Colorado Supreme Court declines to issue ruling, keeping citizen initiative off Boulder ballots

Photo by Tingey Injury Law Firm on Unsplash

Friday, Aug. 28, 2020

The state’s highest court will not rule on an appeal from Bedrooms Are For People, a citizen petition campaign seeking to force placement on ballots this fall after city officials gave incorrect advice about signatures thresholds and deadlines and a lower court ruled Boulder didn’t legally have to right its wrongs.

In a two-sentence order, the Colorado Supreme Court dismissed the appeal because its role is to settle matters of law, not disagreement on facts. That authority is typically reserved for lower courts; because of the time-sensitive nature of ballot content, the case skipped the typical process.

“Upon consideration of the parties’ briefs and the limited record in this case, the Court concludes that a number of unresolved factual disputes preclude the Court from properly deciding the questions presented in this appeal. ACCORDINGLY, IT IS HEREBY ORDERED that the present appeal is DISMISSED. In entering this order, the Court expresses no opinion on the merits of the questions presented.”

The court accepted the appeal last Thursday, Aug. 20, less than a week after District Court Judge Andrew MacDonald ruled that, while Boulder clearly gave out incorrect information, there was no legal path for the petition to be put to voters. Statements from city officials — including published guidance like Bedrooms and other campaigns received — cannot supplant written law, he found.

There has been much confusion over what the law actually requires, as MacDonald noted during oral arguments and in his written ruling, suggesting that Boulder clarify its requirements to avoid further confusion.

Bedrooms organizers, in a statement, wrote that the facts of the case are not what is being disputed. Both sides agreed, for example, that official city guidelines were to remit 4,048 signatures by Aug. 5; volunteers collected more than 5,000 verified signatures, submitted July 29. Council’s interpretation of the rules, via a 5-4 vote on July 21, was that double the number of signatures were due the previous month.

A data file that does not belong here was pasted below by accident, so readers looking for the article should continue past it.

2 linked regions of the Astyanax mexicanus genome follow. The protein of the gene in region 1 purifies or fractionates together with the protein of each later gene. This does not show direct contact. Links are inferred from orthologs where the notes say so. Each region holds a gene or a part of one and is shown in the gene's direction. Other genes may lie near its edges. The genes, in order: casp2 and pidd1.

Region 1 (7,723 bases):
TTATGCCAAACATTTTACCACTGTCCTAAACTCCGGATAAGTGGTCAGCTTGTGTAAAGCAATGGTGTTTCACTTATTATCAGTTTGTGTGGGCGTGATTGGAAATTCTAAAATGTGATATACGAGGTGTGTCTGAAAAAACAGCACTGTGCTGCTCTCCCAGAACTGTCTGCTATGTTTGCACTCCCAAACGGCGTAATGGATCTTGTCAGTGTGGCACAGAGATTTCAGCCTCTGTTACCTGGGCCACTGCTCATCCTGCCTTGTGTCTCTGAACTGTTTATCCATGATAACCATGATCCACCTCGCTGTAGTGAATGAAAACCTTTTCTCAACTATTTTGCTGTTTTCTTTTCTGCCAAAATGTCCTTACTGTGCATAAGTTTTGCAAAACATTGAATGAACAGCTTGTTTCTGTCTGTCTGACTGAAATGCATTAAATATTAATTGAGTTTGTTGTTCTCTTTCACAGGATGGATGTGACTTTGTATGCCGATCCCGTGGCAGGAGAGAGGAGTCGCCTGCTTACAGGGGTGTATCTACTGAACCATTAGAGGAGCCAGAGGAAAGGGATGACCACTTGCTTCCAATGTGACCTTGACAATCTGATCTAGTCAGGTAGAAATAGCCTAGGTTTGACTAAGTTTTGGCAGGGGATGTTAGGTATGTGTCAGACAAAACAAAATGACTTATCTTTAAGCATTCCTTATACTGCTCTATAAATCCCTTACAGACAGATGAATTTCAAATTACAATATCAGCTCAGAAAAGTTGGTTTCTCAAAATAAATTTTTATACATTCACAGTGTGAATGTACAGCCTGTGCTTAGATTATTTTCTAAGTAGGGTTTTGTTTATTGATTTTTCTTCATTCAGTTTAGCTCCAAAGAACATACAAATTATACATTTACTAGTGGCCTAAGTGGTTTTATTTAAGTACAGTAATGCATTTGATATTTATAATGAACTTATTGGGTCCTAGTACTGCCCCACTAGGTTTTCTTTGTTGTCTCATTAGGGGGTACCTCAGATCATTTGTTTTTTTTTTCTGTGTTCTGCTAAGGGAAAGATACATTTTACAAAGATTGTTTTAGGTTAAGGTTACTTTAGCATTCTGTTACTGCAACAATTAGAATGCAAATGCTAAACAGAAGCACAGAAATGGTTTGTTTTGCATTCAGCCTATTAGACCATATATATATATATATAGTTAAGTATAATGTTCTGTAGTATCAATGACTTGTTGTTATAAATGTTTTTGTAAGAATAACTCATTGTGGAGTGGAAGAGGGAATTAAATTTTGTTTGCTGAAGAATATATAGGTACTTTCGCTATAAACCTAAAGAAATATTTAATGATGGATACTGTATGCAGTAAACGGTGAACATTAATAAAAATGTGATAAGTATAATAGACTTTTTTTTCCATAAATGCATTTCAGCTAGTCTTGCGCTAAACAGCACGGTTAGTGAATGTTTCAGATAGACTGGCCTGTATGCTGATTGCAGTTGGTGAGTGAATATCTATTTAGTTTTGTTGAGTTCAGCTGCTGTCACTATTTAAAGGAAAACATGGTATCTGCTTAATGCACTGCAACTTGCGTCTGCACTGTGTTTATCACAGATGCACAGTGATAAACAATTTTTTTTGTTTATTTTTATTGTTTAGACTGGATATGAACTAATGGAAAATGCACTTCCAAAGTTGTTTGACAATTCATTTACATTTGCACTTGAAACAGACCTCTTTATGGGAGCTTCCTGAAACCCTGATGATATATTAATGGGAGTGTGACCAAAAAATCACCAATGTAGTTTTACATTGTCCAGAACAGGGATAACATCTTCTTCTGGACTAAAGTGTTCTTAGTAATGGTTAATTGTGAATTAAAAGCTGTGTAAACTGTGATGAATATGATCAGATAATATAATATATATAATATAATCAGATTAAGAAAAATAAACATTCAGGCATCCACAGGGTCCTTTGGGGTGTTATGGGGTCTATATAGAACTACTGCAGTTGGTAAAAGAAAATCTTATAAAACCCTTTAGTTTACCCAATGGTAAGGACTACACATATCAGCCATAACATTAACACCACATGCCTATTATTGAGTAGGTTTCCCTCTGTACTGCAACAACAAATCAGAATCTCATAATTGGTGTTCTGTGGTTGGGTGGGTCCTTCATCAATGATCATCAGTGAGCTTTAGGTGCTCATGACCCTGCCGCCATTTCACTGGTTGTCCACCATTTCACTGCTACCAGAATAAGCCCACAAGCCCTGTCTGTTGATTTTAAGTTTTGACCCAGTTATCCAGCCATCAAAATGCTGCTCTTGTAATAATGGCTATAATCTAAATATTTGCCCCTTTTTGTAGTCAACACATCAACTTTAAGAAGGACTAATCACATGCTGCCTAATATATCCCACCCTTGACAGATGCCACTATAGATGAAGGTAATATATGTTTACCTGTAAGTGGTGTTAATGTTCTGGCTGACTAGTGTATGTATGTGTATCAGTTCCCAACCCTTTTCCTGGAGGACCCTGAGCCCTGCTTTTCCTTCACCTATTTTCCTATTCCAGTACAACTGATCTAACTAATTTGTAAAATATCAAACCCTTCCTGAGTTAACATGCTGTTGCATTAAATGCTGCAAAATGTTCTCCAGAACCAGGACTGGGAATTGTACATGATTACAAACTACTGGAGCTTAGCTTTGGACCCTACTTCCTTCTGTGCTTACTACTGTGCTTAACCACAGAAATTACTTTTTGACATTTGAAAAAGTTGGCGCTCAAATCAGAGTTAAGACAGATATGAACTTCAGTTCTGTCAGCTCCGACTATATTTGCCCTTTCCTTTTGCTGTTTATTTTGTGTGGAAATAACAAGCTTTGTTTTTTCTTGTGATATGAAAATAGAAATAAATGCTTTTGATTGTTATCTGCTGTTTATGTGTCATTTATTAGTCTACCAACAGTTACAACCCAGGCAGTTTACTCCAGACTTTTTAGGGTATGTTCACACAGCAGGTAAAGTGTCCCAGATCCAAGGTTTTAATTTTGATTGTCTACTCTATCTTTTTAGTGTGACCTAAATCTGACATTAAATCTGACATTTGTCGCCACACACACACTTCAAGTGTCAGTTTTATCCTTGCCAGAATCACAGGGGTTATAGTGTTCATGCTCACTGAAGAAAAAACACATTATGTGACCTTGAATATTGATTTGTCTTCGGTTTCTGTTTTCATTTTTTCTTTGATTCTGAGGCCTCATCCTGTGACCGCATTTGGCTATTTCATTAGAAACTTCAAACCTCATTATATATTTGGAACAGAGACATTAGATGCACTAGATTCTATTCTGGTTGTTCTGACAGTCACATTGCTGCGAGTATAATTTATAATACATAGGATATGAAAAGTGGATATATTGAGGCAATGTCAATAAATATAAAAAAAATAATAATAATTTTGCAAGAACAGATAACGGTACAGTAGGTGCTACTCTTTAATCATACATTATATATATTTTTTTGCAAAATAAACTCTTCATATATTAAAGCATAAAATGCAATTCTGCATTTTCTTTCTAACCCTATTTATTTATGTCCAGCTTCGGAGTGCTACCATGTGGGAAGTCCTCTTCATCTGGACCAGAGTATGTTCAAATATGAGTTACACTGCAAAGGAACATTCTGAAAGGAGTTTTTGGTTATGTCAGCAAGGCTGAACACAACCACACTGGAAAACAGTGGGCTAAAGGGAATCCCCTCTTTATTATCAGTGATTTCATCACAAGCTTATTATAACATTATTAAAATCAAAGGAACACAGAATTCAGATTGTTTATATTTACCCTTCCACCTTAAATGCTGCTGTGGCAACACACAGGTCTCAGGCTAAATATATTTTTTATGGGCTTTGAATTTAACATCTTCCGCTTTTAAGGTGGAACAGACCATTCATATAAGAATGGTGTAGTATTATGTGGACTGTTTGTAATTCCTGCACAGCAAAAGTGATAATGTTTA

“The Supreme Court’s statement that the relevant facts were disputed is just not true, as these facts were agreed upon by both parties in the district court,” the campaign wrote. “While we are disappointed that the Supreme Court declined to make a ruling, the blame for why Bedrooms Are For People will not be on the ballot lies solely in the hands of five City Council members — Bob Yates, Sam Weaver, Mary Young, Mark Wallach, and Mirabai Nagle. These individuals, who were elected to represent you, have suppressed your right to vote. At every turn, they have actively worked to undermine our efforts to overturn exclusionary housing laws.”

Boulder spokeswoman Sarah Huntley, also in an emailed statement, wrote, “The city understands that the community relies on us for accurate and timely information, and we regret there was confusion in this case. It can become very complex very quickly when there are multiple laws that could apply. We will strive to do better.

“Nonetheless, we do not believe the solution is to require the city to put this measure on the ballot, and we are pleased the district court ruled in our favor and the Supreme Court dismissed the complaint.”

One other campaign was impacted by the city’s recanting of its official position. Our Mayor, Our Choice gathered just over 4,000 verified signatures, also submitted July 29. Council was poised to place that measure on the ballot via a 7-2 vote —  Bedrooms asked for similar treatment but was denied — but recent developments seem to have thrown that into question.

Mayor Sam Weaver this week sent a public email stating that Boulder County is not willing or able to conduct an instant runoff election of Boulder’s mayor by 2023, as desired by petitioners and council members. The city would have to conduct — and pay for — its own election.

“This development causes me serious concern about supporting putting this Charter amendment onto this years’ ballot,” Weaver wrote. “With the knowledge that we would likely have to use a private organization to operate at least a portion of our election in 2023 for a single seat, my support for placing this measure on the ballot is much less likely.”

Council will finalize ballot content at its upcoming meeting, Sept. 1. In the email, Weaver suggested re-convening the city’s elections working group to further investigate ranked choice voting for the entire council, not just Boulder’s mayor; the idea was previously floated to look into solving conflicting state and city rules on charter amendments revealed by Bedrooms’ fight. 

A working group has also been suggested to explore changing Boulder’s occupancy limits, the subject of Bedrooms’ petition.

It was a tough year all around for petitions. Of five efforts, just one was successful: No Eviction Without Representation, which will ask voters to implement a rental assistance and paid legal representation program for renters facing eviction.

City council meeting: 6 p.m. Tuesday, Sept. 1. Watch online or on Channel 8.

— Shay Castle,, @shayshinecastle

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